Universities also initiated serious study of theater and of drama as literature. George Pierce Baker (1866–1935) began offering playwriting courses at Harvard in 1905, and several of America's budding playwrights honed their skills under Baker's tutelage, including Philip Barry, Sidney Howard, Eugene O'Neill, and Edward Sheldon.
One of the most famous of the Little Theater groups was the Provincetown Players, which first offered plays in Provincetown, Massachusetts, in the summer of 1915. Founded by George Cram "Gig" Cook, the organization moved to Greenwich Village the next year and achieved immediate prominence producing the early work of Susan Glaspell (1876–1948) and Eugene O'Neill (1888–1953). O'Neill began to establish his reputation for the realism of his characters and the power of his dramatic situations with a series of one-act plays based on his experiences aboard tramp steamers. Those short pieces, based on his personal seafaring experiences, included Bound East for Cardiff (1916), The Long Voyage Home (1917), and The Moon of the Caribbees (1918). Glaspell wrote Suppressed Desires (1915) with Cook, her husband, and Trifles (1916), both of which explored women's psychological struggles.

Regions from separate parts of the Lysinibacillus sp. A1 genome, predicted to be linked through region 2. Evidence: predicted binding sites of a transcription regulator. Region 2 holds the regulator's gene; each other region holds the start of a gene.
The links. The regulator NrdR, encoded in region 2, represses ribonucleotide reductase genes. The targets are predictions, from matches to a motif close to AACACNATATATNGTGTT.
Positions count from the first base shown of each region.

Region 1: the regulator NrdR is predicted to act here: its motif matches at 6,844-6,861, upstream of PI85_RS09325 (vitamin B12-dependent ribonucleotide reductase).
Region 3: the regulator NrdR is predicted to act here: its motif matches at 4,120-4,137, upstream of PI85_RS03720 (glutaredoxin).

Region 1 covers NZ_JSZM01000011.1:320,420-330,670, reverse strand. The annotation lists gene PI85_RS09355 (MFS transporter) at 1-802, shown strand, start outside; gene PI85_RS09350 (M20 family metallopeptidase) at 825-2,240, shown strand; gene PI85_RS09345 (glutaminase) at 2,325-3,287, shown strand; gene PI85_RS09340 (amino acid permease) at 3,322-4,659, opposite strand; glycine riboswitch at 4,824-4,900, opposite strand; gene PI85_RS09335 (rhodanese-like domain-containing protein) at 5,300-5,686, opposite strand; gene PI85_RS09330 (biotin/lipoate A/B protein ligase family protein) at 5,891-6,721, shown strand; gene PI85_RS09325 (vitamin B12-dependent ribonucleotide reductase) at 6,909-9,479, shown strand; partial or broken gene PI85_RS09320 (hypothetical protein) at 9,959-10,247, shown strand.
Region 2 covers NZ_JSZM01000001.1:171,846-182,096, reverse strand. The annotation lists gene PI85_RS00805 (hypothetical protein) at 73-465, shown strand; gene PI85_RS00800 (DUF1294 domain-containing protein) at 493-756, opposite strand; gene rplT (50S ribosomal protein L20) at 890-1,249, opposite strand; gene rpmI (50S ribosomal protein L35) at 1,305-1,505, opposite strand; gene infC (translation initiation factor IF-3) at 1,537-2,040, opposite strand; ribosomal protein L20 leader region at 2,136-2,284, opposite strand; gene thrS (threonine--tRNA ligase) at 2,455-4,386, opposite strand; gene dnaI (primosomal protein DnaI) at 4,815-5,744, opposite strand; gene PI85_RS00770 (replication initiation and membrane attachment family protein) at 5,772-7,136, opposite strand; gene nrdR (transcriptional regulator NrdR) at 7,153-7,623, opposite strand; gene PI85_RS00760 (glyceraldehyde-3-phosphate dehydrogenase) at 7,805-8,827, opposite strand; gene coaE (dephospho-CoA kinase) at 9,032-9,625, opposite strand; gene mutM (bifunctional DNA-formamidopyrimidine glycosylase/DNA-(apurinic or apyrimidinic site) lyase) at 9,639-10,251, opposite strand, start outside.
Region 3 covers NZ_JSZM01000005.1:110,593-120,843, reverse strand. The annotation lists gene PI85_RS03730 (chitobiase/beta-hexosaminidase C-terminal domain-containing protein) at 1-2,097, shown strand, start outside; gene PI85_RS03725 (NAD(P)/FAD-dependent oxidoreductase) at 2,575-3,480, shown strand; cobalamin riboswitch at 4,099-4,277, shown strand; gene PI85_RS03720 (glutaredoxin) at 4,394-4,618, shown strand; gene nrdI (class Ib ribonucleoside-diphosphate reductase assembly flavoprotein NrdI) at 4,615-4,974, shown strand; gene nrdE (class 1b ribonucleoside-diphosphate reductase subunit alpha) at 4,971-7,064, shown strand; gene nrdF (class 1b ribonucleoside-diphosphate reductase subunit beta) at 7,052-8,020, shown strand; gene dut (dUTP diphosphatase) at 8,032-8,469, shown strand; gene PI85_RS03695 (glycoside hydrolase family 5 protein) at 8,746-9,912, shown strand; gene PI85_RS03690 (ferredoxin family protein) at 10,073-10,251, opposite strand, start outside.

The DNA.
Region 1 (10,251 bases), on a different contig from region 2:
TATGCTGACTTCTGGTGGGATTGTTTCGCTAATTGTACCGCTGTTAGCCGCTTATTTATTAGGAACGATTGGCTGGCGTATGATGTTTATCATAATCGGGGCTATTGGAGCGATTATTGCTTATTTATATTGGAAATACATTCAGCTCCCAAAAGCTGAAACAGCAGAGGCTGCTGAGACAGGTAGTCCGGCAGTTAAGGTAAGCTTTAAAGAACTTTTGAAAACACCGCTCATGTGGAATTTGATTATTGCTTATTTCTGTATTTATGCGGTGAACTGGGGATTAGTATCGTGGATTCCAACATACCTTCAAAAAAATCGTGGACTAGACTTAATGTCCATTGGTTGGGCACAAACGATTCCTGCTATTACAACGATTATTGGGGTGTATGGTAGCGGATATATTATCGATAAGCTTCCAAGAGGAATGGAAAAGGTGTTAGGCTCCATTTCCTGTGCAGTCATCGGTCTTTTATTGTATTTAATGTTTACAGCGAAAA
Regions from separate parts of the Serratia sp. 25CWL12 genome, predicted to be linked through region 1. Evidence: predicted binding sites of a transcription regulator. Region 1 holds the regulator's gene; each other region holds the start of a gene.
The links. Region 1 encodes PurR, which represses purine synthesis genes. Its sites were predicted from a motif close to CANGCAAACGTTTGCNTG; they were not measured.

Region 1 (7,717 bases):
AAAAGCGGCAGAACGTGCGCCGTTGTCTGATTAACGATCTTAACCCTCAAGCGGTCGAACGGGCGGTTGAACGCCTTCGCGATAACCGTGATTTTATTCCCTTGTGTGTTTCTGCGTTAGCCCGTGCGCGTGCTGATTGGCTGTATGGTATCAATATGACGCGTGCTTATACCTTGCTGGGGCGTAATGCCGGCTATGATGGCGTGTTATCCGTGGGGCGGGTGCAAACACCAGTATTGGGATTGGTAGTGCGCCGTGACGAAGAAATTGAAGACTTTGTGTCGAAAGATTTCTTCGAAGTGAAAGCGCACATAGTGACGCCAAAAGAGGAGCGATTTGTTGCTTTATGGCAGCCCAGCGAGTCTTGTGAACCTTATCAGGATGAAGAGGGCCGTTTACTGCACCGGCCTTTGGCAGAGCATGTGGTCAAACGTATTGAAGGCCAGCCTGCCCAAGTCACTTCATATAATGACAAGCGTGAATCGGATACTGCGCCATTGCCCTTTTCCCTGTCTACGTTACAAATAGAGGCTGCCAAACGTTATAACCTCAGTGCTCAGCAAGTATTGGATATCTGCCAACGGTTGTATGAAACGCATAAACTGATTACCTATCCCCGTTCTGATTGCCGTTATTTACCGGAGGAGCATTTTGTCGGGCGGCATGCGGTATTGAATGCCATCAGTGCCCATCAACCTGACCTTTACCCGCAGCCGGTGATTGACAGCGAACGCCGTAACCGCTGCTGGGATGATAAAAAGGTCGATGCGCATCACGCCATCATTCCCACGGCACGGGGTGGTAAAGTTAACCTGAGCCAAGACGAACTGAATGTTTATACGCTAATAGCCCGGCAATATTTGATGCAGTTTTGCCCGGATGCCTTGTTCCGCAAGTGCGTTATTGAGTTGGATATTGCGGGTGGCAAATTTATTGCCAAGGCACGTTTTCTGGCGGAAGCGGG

In Bound East for Cardiff, Eugene O'Neill, in one of his first plays based on his own seafaring experiences, strives for realism in character and dialogue. He also seeks a kind of poetic statement as the young seaman, Yank, faces death.
The setting is the seaman's forecastle on a steam ship. YANK, a young American, is dying of an illness and DRISCOLL, a brawny Irishman, is watching over him.